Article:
Wednesday, March 07, 2007

Utah Politicians Kill Bill That Would Have Made the Intentional Torture of an Animal a Felony in the State

Surprise, surprise. Politicians again only doing things for the sake of business. It’s beyond strange why something as simple as making horrible cruelty a felony would even have to be debated.


Utah’s Animal Torture Bill Runs out of Time

By Tracy Medley, 3-05-07

Utah lawmakers let the clock run out before passing legislation that would make the intentional torture of an animal a felony in the state. Animal advocates, including the director of the Humane Society of Utah, Gene Baierschmidt worked hard to get SB190 on the books before the end of the 2007 legislative session, but were thwarted by certain legislators who felt the language of the bill was just too vague. For three years, Utah lawmakers have failed to create a felony provision for heinous cases of animal torture.

According to the Deseret Morning News, Rep. John Mathis, a Republican from Vernal was the strongest critic of the bill’s language. Mathis worried that the bill might impact neglectful pet owners for not feeding their pets or seeking veterinary attention, despite the explicit use of the words “intentional” and “torture” in the measure. “It’s a concern for me that someone could be charged with cruelty to an animal if they neglect to get veterinary care,” he explained in the D-News.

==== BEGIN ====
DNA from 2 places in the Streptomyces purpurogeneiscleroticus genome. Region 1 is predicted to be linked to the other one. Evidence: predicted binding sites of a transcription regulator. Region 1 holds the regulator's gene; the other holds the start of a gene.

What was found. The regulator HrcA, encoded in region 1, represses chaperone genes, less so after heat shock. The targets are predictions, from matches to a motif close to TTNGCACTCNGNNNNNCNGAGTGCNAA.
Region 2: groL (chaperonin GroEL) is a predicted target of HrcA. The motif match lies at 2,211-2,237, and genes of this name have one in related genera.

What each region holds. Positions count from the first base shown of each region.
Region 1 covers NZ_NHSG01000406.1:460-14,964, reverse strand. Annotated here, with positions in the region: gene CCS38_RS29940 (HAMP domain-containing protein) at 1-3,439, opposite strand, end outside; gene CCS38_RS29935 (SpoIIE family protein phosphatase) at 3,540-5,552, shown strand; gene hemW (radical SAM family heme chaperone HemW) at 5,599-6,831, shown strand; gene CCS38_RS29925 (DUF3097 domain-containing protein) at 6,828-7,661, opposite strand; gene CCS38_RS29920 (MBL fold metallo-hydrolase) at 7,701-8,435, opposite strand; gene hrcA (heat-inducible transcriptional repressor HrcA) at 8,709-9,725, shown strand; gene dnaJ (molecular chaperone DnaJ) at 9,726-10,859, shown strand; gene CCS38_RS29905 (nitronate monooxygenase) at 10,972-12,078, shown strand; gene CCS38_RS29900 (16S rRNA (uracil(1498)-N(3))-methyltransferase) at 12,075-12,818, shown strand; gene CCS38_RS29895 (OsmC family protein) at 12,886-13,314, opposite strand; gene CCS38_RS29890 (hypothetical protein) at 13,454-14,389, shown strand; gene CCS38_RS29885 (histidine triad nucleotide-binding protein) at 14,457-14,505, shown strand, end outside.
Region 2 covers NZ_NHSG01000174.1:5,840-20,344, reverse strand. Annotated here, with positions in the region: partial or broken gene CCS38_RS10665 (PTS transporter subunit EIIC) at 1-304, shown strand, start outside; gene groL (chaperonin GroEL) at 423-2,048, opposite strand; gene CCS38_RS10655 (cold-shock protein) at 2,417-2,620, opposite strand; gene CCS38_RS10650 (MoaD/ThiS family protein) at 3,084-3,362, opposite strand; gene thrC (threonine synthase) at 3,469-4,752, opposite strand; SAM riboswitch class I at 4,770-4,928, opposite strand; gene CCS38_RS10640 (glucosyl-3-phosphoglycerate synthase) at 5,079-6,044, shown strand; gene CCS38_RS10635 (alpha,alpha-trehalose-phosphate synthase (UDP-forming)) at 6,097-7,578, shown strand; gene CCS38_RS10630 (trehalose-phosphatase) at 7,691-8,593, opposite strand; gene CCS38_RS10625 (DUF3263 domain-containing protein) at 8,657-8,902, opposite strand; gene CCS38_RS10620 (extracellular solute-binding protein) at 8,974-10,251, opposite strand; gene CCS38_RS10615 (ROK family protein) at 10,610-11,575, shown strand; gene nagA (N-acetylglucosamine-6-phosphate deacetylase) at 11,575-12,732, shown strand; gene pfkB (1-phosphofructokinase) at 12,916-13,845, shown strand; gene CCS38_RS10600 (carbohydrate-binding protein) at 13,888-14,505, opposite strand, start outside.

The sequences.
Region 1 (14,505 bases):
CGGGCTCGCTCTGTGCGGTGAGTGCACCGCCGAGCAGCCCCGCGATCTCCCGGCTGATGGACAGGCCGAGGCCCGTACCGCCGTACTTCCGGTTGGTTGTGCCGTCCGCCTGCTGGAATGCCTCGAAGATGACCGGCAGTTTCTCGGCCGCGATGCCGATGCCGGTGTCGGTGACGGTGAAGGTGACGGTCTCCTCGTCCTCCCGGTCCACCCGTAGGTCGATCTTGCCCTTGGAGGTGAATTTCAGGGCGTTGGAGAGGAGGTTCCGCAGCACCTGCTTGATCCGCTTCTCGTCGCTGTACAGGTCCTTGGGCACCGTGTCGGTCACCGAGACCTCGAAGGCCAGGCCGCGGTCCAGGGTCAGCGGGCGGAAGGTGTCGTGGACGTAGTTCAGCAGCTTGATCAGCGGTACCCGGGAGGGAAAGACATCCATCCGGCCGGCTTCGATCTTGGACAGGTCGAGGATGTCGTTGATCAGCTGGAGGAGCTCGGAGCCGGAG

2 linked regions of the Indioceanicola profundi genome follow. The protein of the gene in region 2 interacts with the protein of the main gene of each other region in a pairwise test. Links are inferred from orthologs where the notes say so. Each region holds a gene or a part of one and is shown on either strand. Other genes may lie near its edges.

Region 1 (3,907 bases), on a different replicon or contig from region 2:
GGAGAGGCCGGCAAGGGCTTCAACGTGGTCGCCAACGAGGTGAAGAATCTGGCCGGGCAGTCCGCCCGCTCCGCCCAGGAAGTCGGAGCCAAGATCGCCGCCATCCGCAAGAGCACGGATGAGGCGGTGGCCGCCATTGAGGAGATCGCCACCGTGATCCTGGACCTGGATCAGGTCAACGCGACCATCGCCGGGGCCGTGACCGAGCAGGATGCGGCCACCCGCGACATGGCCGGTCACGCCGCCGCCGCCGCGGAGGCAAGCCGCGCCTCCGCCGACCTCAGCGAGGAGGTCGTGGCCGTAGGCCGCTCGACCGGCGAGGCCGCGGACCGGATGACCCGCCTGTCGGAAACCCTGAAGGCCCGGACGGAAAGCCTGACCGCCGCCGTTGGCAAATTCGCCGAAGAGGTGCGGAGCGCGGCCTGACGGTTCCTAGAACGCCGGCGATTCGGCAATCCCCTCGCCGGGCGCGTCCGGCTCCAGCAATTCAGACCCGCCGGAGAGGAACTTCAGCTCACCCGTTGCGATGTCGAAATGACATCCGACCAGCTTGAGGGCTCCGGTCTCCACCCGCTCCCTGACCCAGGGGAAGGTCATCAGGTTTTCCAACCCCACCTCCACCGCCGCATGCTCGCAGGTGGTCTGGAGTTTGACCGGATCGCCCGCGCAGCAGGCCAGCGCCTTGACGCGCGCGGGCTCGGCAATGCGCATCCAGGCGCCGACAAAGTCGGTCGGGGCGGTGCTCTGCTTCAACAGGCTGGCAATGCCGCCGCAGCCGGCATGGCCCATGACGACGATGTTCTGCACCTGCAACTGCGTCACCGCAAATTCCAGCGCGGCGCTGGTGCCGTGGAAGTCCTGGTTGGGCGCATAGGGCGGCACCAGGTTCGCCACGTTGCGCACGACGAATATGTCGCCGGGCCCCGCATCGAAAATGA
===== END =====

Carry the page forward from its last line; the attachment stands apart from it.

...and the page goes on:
Mathis, who is also a veterinarian, is apparently unaware that neglect is already addressed in Utah’s current animal abuse laws.

Rep. Kerry Gibson of Ogden also quibbled with the bill’s language. “I have serious concerns with the word depravity. I don’t know if that’s defined anywhere,” Gibson said in the D-News. How about a dictionary – or looking through some law books, where the legal definition of depravity is clearly explained. But, I digress.

According to the D-News what Gibson really seemed worried about was appeasing insatiable animal rights extremists. “Make no mistake about going down this road. We won’t turn back from this.” Pardon me, but how exactly is the creation of a felonious option for extreme cases of deliberate animal-torture, somehow a point of no return? Have the 42 other states with similar laws experienced any problems? Did he bother to look? Is Gibson really just afraid that someday monkeys in pants will try to take his job – yes, Rep. Gibson, stop the madness now, before it starts.

It is outrageous that our legislators blackballed this bill for the third year in a row, especially given the glaring and horrific case of Henry, the Chihuahua who’s owner placed him in a 200 degree oven burning and leaving him irreversibly scarred and disabled. This was the perfect opportunity for Utah lawmakers to take such acts of unfathomable violence toward living creatures seriously and they blew it.


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